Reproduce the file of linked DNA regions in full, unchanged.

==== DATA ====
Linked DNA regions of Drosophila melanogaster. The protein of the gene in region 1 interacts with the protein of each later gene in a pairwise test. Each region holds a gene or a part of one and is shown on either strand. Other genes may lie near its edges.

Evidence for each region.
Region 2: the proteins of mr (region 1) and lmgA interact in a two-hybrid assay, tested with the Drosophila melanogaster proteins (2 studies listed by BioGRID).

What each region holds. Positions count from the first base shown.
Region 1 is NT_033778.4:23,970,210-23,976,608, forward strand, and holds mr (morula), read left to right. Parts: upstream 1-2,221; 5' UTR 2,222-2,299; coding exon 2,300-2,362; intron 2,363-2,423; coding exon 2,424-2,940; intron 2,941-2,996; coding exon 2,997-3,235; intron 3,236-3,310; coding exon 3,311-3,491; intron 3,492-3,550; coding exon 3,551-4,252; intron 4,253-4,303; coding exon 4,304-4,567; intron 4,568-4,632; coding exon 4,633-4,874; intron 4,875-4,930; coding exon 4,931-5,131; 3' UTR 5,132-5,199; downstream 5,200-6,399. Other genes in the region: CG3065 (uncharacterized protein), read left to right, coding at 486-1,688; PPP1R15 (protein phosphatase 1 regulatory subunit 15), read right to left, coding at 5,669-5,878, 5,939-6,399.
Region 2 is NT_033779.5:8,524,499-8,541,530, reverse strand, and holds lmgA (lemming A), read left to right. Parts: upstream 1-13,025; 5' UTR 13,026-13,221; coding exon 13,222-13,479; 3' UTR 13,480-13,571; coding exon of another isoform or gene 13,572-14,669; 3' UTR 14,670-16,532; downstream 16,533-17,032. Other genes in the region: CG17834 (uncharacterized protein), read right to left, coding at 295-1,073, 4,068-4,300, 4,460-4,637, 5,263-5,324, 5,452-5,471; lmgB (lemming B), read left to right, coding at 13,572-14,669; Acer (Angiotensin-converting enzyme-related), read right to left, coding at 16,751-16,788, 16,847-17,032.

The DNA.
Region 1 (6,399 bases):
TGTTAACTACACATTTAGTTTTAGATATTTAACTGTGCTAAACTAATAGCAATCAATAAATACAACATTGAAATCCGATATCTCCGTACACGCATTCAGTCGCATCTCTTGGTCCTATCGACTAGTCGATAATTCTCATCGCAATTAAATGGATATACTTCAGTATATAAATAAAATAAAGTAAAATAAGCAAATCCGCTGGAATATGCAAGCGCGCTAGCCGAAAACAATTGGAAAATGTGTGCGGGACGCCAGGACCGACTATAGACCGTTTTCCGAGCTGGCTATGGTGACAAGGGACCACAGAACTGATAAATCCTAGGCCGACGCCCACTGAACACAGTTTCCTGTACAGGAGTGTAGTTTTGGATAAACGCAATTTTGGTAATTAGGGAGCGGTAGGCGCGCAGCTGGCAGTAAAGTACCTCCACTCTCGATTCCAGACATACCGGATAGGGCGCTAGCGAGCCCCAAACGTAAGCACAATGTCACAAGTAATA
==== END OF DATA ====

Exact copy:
Linked DNA regions of Drosophila melanogaster. The protein of the gene in region 1 interacts with the protein of each later gene in a pairwise test. Each region holds a gene or a part of one and is shown on either strand. Other genes may lie near its edges.

Evidence for each region.
Region 2: the proteins of mr (region 1) and lmgA interact in a two-hybrid assay, tested with the Drosophila melanogaster proteins (2 studies listed by BioGRID).

What each region holds. Positions count from the first base shown.
Region 1 is NT_033778.4:23,970,210-23,976,608, forward strand, and holds mr (morula), read left to right. Parts: upstream 1-2,221; 5' UTR 2,222-2,299; coding exon 2,300-2,362; intron 2,363-2,423; coding exon 2,424-2,940; intron 2,941-2,996; coding exon 2,997-3,235; intron 3,236-3,310; coding exon 3,311-3,491; intron 3,492-3,550; coding exon 3,551-4,252; intron 4,253-4,303; coding exon 4,304-4,567; intron 4,568-4,632; coding exon 4,633-4,874; intron 4,875-4,930; coding exon 4,931-5,131; 3' UTR 5,132-5,199; downstream 5,200-6,399. Other genes in the region: CG3065 (uncharacterized protein), read left to right, coding at 486-1,688; PPP1R15 (protein phosphatase 1 regulatory subunit 15), read right to left, coding at 5,669-5,878, 5,939-6,399.
Region 2 is NT_033779.5:8,524,499-8,541,530, reverse strand, and holds lmgA (lemming A), read left to right. Parts: upstream 1-13,025; 5' UTR 13,026-13,221; coding exon 13,222-13,479; 3' UTR 13,480-13,571; coding exon of another isoform or gene 13,572-14,669; 3' UTR 14,670-16,532; downstream 16,533-17,032. Other genes in the region: CG17834 (uncharacterized protein), read right to left, coding at 295-1,073, 4,068-4,300, 4,460-4,637, 5,263-5,324, 5,452-5,471; lmgB (lemming B), read left to right, coding at 13,572-14,669; Acer (Angiotensin-converting enzyme-related), read right to left, coding at 16,751-16,788, 16,847-17,032.

The DNA.
Region 1 (6,399 bases):
TGTTAACTACACATTTAGTTTTAGATATTTAACTGTGCTAAACTAATAGCAATCAATAAATACAACATTGAAATCCGATATCTCCGTACACGCATTCAGTCGCATCTCTTGGTCCTATCGACTAGTCGATAATTCTCATCGCAATTAAATGGATATACTTCAGTATATAAATAAAATAAAGTAAAATAAGCAAATCCGCTGGAATATGCAAGCGCGCTAGCCGAAAACAATTGGAAAATGTGTGCGGGACGCCAGGACCGACTATAGACCGTTTTCCGAGCTGGCTATGGTGACAAGGGACCACAGAACTGATAAATCCTAGGCCGACGCCCACTGAACACAGTTTCCTGTACAGGAGTGTAGTTTTGGATAAACGCAATTTTGGTAATTAGGGAGCGGTAGGCGCGCAGCTGGCAGTAAAGTACCTCCACTCTCGATTCCAGACATACCGGATAGGGCGCTAGCGAGCCCCAAACGTAAGCACAATGTCACAAGTAATA